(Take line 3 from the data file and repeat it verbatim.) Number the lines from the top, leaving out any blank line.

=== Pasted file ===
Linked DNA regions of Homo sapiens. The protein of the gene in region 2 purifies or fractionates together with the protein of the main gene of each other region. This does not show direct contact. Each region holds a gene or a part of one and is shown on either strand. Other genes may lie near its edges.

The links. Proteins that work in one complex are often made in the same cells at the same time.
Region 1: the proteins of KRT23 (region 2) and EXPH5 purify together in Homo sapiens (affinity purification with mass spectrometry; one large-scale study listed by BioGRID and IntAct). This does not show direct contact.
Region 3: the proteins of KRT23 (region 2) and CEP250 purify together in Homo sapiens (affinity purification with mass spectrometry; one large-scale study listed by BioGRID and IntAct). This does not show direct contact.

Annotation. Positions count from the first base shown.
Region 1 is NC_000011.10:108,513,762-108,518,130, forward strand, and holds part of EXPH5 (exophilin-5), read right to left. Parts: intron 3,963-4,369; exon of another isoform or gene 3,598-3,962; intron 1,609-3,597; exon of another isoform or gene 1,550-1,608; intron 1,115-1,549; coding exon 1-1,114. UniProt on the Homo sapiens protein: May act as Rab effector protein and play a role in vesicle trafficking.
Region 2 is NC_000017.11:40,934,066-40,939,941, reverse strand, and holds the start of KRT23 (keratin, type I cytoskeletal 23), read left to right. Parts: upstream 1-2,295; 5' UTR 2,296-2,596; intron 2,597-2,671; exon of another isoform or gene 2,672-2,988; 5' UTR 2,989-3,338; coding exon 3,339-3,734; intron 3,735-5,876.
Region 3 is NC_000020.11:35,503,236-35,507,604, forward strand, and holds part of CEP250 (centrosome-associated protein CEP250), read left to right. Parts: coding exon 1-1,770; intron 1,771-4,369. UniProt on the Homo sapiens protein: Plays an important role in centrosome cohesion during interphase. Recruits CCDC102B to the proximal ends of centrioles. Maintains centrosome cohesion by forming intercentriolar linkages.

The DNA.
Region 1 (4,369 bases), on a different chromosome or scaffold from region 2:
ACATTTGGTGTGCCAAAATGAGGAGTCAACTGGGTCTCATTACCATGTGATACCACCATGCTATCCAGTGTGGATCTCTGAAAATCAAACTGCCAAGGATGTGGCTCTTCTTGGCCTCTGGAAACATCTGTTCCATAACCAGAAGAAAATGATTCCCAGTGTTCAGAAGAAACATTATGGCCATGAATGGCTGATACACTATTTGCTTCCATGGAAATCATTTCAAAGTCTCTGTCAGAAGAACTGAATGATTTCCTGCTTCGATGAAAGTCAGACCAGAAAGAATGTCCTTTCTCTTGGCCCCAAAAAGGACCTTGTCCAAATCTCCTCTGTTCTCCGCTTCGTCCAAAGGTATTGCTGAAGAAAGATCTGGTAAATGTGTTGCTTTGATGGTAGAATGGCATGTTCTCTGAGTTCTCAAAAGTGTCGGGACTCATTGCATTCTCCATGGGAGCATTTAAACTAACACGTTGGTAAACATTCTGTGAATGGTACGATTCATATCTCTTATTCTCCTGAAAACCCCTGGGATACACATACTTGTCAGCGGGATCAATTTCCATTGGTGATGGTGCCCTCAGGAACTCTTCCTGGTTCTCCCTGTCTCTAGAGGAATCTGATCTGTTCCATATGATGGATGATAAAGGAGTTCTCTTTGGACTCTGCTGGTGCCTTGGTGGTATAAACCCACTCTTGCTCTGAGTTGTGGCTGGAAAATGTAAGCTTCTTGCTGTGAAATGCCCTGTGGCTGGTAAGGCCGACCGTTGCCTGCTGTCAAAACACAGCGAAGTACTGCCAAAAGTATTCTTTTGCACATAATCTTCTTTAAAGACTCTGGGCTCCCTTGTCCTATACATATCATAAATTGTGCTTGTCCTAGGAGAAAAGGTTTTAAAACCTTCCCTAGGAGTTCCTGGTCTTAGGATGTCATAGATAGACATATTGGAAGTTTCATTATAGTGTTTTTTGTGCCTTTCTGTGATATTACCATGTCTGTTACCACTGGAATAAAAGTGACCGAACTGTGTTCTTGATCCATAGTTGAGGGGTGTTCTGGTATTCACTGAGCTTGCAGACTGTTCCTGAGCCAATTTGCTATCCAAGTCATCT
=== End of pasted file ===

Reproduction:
Region 1: the proteins of KRT23 (region 2) and EXPH5 purify together in Homo sapiens (affinity purification with mass spectrometry; one large-scale study listed by BioGRID and IntAct). This does not show direct contact.